Photographer Ban Backfires on English Soccer Club

A ban on photographers covering home games of England's Southampton Football Club hit a snag after the Digital South photo agency pulled out of the deal. The club's original plan was to deny photographers press credentials for the new season, insisting that all news outlets negotiate for images from home games with Digital South.

But Digital South owner Robin Jones told the U.K. newspaper The Guardian over the weekend that he declined the deal. "I disagreed with their stance on a total ban of photographers from any media source," Jones said in a statement. "I voiced this opinion to the club and genuinely thought that the ban would not take place. It became clear to me on Thursday that this ban was indeed happening and so I rang the club to inform them of my decision to decline their offer.

To derail Southampton's strategy, London's The Sun ran the following headline Monday after Sunday's Southampton match against Plymouth: "Opposition 0 Plymouth 1." And Plymouth's local newspaper, The Herald, commissioned city historian Chris Robinson to draw cartoon-like illustrations of the game in lieu of publishing actual photographs. "It's outrageous that a football club is blocking photographers from covering something which is of much interest and importance to many people," said Bill Martin, The Herald's editor.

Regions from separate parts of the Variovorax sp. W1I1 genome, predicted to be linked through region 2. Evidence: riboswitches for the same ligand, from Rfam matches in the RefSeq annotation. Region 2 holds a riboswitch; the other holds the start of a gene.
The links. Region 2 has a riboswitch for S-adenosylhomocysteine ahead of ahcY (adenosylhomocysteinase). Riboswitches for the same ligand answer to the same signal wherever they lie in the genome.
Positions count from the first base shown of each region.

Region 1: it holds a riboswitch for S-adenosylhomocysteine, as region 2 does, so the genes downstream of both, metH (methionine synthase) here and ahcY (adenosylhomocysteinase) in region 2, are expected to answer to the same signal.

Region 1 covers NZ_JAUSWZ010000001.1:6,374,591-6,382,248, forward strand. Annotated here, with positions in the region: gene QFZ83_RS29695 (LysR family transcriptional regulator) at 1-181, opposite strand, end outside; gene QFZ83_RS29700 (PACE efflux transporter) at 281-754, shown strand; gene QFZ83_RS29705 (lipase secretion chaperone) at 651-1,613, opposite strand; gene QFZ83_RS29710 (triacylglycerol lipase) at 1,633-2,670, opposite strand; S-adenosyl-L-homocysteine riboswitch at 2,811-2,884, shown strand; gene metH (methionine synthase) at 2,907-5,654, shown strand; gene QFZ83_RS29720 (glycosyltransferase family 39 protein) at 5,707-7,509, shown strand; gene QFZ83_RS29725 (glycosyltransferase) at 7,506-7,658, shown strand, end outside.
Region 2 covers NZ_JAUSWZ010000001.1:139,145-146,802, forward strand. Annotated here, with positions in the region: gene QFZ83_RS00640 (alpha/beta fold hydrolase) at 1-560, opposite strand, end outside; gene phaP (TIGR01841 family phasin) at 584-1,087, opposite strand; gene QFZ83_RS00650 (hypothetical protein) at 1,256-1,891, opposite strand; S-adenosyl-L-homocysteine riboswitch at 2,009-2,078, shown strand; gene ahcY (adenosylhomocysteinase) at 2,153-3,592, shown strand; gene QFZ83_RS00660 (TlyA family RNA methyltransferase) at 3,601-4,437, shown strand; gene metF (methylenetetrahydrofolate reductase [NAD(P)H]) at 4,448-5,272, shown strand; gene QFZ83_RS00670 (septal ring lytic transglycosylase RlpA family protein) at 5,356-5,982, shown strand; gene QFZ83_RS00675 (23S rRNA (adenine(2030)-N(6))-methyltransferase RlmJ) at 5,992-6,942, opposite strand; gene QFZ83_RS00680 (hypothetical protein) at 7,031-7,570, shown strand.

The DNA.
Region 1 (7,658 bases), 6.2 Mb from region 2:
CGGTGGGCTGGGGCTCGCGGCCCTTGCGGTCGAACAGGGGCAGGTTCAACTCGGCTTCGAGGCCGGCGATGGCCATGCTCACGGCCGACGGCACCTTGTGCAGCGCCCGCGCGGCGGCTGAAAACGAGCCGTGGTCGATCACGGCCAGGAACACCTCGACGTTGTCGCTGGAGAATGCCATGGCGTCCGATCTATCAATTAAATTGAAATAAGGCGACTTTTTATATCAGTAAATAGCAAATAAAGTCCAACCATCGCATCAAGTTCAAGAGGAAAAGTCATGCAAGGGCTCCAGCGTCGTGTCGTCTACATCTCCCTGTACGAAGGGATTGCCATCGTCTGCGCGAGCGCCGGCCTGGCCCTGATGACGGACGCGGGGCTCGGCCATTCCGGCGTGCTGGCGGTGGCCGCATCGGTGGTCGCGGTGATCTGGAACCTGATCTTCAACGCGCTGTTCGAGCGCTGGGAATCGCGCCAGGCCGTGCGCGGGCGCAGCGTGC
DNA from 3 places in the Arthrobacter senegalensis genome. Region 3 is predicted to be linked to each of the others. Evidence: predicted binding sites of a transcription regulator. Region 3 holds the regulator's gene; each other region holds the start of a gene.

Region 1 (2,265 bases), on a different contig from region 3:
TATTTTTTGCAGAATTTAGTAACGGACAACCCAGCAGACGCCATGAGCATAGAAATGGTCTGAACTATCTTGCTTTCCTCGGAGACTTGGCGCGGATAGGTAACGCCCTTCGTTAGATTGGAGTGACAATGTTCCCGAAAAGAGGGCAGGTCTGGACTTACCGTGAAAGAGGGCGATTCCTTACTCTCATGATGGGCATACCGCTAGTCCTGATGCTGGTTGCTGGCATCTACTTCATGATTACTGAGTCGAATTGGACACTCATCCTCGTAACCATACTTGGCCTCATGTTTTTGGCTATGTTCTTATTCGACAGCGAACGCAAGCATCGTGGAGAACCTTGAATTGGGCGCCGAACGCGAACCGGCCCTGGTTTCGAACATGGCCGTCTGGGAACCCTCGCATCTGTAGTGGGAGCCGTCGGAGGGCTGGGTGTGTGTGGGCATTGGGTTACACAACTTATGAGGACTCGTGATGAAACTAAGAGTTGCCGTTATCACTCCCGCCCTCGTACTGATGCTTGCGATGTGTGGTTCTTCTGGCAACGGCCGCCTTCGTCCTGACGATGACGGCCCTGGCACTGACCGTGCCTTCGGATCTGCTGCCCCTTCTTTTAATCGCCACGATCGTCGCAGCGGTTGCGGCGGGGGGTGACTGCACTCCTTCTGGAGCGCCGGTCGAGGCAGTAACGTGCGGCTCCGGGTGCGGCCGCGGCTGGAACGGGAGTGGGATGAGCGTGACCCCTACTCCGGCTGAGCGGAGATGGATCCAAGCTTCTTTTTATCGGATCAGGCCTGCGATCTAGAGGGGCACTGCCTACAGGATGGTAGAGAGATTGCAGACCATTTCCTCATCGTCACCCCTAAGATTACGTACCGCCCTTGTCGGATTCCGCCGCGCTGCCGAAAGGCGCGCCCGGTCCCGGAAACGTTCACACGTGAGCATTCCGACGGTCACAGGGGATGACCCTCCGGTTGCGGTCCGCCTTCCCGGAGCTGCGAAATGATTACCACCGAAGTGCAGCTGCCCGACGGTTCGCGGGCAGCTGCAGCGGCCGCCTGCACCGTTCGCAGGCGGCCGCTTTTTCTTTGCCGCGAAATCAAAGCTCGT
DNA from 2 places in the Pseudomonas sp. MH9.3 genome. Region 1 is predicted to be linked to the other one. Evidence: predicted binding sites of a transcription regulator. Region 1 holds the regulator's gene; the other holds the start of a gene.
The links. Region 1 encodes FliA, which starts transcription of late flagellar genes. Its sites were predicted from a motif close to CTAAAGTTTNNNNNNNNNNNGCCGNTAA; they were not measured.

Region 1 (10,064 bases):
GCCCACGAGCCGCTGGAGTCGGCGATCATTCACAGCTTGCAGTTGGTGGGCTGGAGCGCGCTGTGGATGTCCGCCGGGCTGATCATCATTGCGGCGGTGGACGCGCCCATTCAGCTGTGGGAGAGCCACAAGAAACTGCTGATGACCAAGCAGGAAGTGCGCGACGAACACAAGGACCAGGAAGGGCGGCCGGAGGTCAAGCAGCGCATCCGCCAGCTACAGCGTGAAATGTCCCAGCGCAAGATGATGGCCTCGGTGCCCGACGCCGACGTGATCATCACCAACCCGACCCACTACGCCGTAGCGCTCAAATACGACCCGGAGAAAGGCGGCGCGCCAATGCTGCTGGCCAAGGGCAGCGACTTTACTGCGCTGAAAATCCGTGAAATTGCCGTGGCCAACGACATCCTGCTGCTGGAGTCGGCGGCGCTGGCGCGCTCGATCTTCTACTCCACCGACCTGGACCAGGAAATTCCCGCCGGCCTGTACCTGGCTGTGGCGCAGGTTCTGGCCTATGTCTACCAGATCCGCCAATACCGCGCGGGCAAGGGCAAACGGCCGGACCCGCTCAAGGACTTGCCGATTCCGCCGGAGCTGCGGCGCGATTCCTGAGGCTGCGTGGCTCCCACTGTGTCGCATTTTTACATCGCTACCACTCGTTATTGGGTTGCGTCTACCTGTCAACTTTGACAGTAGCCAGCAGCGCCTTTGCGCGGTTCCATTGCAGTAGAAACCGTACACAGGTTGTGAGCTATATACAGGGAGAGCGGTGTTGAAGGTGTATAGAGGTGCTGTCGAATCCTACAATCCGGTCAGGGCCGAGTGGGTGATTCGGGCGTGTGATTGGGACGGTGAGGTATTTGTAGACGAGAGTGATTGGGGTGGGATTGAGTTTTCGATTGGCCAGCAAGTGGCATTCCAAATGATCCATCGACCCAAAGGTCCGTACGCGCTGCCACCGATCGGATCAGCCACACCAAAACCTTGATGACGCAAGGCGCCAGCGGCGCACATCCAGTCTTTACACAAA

A similar situation occurred three years ago in the United States, when the Illinois High School Association required photographers to sign an agreement restricting the use of pictures they took. The controversy stemmed from an arrangement the IHSA had with Visual Image Photography Inc. that granted the firm exclusive rights to the commercial use of photos taken at IHSA-sponsored events. In exchange, VIP provided hundreds of thousands of photos to the IHSA for free. Association officials claimed newspapers posting photo galleries - often containing hundreds of images from tournament play - and then selling copies to parents and other fans undermined the value of the association's contract with VIP. Therefore, the IHSA denied media access to photographers who refused to waive their rights to secondary use of the photos, defined by the association as anything beyond a traditional print newspaper story. The matter was eventually resolved, but the damage had been done: The fiasco landed at Number 3 on the "Top 10 Most Controversial" issues of the decade at the Northern Illinois Sports Beat website.

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